Japanese Rent-A-Friends

In Japan, you can pay an actor to impersonate your relative, spouse, coworker, or any kind of acquaintance:

Morin: When you’re working, is it purely acting, or do the feelings ever become real?

Yuichi: It’s a business. I’m not going to be her father for 24 hours. It’s a set time. When I am acting with her, I don’t really feel that I love her, but when the session is over and I have to go, I do feel a little sad. The kids cry sometimes. They say, “Why do you have to leave?” In those instances, I feel very sorry that I’m faking it—very guilty. There are times, when I’m done with the work and I come back home, where I sit and watch TV. I find myself wondering, “Is this, now, the real me, or the actor?”

Morin: How do you answer that question?

Yuichi: I don’t think I have an answer. The person that used to be me—is he me now? I know that it’s common for actors to feel that way. If you’re a really good actor—if you’re in it all the time—it feels very unsettling.

The Japanese continue to operate on a completely different level than the rest of the planet.

See Also: Making Friends Over 30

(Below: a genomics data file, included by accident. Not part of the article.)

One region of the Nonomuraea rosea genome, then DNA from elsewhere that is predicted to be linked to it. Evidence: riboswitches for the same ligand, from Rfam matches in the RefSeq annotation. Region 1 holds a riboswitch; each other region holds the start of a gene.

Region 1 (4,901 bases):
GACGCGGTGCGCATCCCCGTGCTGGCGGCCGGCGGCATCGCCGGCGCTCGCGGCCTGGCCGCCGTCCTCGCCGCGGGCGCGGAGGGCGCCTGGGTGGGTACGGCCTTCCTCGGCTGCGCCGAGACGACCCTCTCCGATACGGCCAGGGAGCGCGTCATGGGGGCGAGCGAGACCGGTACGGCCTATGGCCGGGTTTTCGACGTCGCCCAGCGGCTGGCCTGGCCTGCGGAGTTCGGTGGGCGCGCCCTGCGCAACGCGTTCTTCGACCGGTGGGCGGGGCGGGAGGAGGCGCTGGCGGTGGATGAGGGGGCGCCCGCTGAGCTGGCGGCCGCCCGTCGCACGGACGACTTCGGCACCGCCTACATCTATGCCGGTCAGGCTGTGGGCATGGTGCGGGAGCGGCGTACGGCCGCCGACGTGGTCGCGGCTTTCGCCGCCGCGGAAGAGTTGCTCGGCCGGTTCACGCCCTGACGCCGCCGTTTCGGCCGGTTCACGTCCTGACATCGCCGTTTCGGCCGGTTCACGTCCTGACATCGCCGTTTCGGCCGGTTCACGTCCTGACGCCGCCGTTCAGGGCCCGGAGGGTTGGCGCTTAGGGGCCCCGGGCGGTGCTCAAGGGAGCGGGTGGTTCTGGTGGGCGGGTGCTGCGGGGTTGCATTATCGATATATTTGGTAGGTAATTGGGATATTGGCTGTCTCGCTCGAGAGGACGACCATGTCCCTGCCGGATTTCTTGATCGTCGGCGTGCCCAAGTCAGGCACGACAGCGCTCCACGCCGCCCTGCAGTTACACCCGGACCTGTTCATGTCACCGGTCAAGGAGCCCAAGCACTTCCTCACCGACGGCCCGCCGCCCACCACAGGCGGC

the Japanese Hate/Love the iPhone

Brian Chen for Wired GadgetLab, 26 Feb 2009, Why the Japanese Hate the iPhone:

What’s wrong with the iPhone, from a Japanese perspective? Almost everything: the high monthly data plans that go with it, its paucity of features, the low-quality camera, the unfashionable design and the fact that it’s not Japanese.

Bloomberg Businessweek, 23 April 2010:

Apple Inc.’s iPhone shipments to Japan more than doubled in the past year, capturing 72 percent of the country’s smartphone market, a research firm said.

Granted, some of the missing items from the 3G iPhone Chen mentioned in the Wired article were subsequently added to the 3GS — like MMS messaging, a better camera and video recording — but the Wired article was still way off-base.